Oz VFX house readies 3D Chinese animated features

18 August, 2014 by Don Groves

Kung Fu Style. 


Australia’s Vue Group is completing the VFX work for the Chinese and international versions of two 3D animated features in a co-venture with production company Shanghai Hippo Animation Design.

The linguistic experts at SBS have been hired to ensure the dialogue is idiomatic on the first, Kung Fu Style, and the next step will be engage actors to voice the English-language versions.

“We will most probably use Australians but not all of them are here, so it’s a big job to co-ordinate,” Vue Group MD Alan Lindsay tells IF. He is excited by quality of the 3D animation, describing it as “extremely imaginative.”

Kung Fu Style, a comedy-adventure directed by Kerr Xu, the Shanghai Hippo Animation Design CEO, scripted by Kerr, Gu Xiao and Cao Yingjie, will be released in China on at least 9,000 screens before the end of the year.

The plot follows Kung Fu kid Dodo Lee, who dreams of being a star at Oscar Lei’s movie studio but is stuck as a puppeteer in his never satisfied father’s show. When Dodo encounters superstar Kitty Mo, dreams and reality clash and the pair find themselves in a fight between good and evil orchestrated by the power-crazed Oscar.

Lindsay said spectacular chase sequences occupy about one-third of the film, with train wrecks, cars flying through the air and thugs in gorilla masks.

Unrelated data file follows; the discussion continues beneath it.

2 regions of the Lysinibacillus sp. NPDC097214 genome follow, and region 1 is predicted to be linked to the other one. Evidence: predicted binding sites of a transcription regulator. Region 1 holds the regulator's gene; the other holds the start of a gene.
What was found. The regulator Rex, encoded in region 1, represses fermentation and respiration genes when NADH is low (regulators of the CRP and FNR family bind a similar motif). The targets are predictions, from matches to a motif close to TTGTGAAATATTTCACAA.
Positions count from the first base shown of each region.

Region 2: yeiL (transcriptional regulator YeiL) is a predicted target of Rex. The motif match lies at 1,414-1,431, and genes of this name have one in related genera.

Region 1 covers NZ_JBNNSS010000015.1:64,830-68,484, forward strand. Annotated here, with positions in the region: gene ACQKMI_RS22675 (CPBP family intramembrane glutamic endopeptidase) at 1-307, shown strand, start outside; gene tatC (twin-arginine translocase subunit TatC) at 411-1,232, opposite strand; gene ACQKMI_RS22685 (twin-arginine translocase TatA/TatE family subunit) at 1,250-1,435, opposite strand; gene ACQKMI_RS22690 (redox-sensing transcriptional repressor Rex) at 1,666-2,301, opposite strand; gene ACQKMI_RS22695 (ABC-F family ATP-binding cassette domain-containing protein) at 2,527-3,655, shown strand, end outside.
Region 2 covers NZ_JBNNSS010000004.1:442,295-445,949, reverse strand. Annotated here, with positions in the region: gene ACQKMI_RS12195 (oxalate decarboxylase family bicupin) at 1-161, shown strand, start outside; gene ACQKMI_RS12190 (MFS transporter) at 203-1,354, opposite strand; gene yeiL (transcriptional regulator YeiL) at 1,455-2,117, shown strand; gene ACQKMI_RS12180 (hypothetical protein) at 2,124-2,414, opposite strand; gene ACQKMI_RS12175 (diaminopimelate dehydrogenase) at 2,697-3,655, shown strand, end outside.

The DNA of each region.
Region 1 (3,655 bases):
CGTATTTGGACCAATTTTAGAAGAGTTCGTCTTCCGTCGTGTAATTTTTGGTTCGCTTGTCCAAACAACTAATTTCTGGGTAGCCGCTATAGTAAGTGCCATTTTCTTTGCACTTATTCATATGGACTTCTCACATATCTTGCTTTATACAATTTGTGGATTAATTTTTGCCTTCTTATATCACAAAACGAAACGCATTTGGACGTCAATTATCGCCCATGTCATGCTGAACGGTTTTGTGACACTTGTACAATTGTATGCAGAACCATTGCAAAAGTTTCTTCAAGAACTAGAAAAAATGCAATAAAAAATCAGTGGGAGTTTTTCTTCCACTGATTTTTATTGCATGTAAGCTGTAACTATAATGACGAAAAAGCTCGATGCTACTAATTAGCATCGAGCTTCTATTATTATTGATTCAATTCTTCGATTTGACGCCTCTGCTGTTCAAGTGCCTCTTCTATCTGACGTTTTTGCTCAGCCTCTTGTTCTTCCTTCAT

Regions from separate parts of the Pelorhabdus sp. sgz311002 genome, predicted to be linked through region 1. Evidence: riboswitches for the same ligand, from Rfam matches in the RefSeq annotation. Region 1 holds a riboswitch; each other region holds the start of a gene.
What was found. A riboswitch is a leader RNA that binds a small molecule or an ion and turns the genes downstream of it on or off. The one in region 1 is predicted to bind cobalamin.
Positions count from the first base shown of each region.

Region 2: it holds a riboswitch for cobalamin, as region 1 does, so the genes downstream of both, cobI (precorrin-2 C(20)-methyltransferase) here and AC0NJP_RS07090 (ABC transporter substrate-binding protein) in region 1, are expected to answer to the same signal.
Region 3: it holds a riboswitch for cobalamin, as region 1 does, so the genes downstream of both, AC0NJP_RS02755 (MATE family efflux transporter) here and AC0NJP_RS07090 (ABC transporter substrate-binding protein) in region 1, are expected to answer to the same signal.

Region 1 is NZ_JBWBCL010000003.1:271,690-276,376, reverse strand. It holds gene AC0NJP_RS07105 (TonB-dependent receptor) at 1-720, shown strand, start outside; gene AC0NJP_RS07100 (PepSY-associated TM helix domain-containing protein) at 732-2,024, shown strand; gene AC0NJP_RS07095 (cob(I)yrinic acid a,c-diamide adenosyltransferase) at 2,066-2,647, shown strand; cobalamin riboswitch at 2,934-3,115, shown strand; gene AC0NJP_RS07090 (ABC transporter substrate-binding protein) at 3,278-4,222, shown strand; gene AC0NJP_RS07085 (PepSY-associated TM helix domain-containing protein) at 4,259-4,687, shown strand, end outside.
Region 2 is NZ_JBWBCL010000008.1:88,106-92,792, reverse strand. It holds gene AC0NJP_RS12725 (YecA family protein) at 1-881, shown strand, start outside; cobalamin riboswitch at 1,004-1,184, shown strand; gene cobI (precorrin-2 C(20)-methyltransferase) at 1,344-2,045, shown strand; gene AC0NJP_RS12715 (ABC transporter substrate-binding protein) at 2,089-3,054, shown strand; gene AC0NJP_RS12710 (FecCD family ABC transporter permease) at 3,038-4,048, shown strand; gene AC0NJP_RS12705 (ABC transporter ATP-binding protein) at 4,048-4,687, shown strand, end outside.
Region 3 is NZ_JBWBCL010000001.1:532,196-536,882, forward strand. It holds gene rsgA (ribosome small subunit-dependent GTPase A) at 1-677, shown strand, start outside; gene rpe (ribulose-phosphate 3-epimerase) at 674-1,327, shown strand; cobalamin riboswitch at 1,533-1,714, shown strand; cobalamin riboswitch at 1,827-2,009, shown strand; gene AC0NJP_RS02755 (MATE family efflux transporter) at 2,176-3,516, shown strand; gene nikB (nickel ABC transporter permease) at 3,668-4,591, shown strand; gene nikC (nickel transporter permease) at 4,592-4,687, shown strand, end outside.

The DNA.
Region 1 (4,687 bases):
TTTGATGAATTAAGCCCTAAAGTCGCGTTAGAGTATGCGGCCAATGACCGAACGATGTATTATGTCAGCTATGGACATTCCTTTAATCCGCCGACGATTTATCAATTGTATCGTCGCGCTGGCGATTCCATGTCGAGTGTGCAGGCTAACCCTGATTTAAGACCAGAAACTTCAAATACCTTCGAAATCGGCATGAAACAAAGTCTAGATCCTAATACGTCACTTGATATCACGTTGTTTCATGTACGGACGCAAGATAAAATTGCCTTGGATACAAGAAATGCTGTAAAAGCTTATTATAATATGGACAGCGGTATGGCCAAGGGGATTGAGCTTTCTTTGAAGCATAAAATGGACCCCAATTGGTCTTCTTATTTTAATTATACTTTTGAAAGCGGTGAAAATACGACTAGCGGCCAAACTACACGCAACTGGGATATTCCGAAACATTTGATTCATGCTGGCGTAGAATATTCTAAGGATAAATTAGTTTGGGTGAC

Farm House II – Perfect Friends, also directed by Kerr Xu, will open in China in early 2015. The sequel to Farm House 81 sees Cluck Norris ruling the roost as a soldier with unique superpowers. Enemy spy Annie infiltrates Farm House 81 to learn the secret of Cluck's power and uses this knowledge to steal the moon's energy and to morph into the monster Anka, who is intent on destroying Farm House 81.

Among the sequences handled by Vue’s VFX team in Bunbury WA were the last 18 minutes of the film, replete with lots of shattering effects and lightning, as an alien with angel wings flies towards the moon.

Lindsay says both projects have already recouped their budgets, helped by worldwide distribution deals, excluding Australia/New Zealand, with a US company which will be unveiled next month.

The producer retained Australian/NZ rights and is negotiating with distributors. Production on a third co-venture with Shanghai Hippo Animation is due to start in eight weeks.

While Lindsay is delighted with the relationship with the Shanghai studio, he is frustrated with the tardy and cumbersome process for approving official Australian-Chinese co-productions and isn’t using that treaty.

“We will have made three films this year,” he says. “The process of getting approval under the treaty can take almost two years for one film, if you are lucky.”

When the co-venture was unveiled at SPA's Screen Forever last year, Kerr told IF the Chinese partners will fund 80% of the projects with the balance from Australia. The total production budget for the three films to be co-produced by the Vue Group and Hippo would exceed $57 million.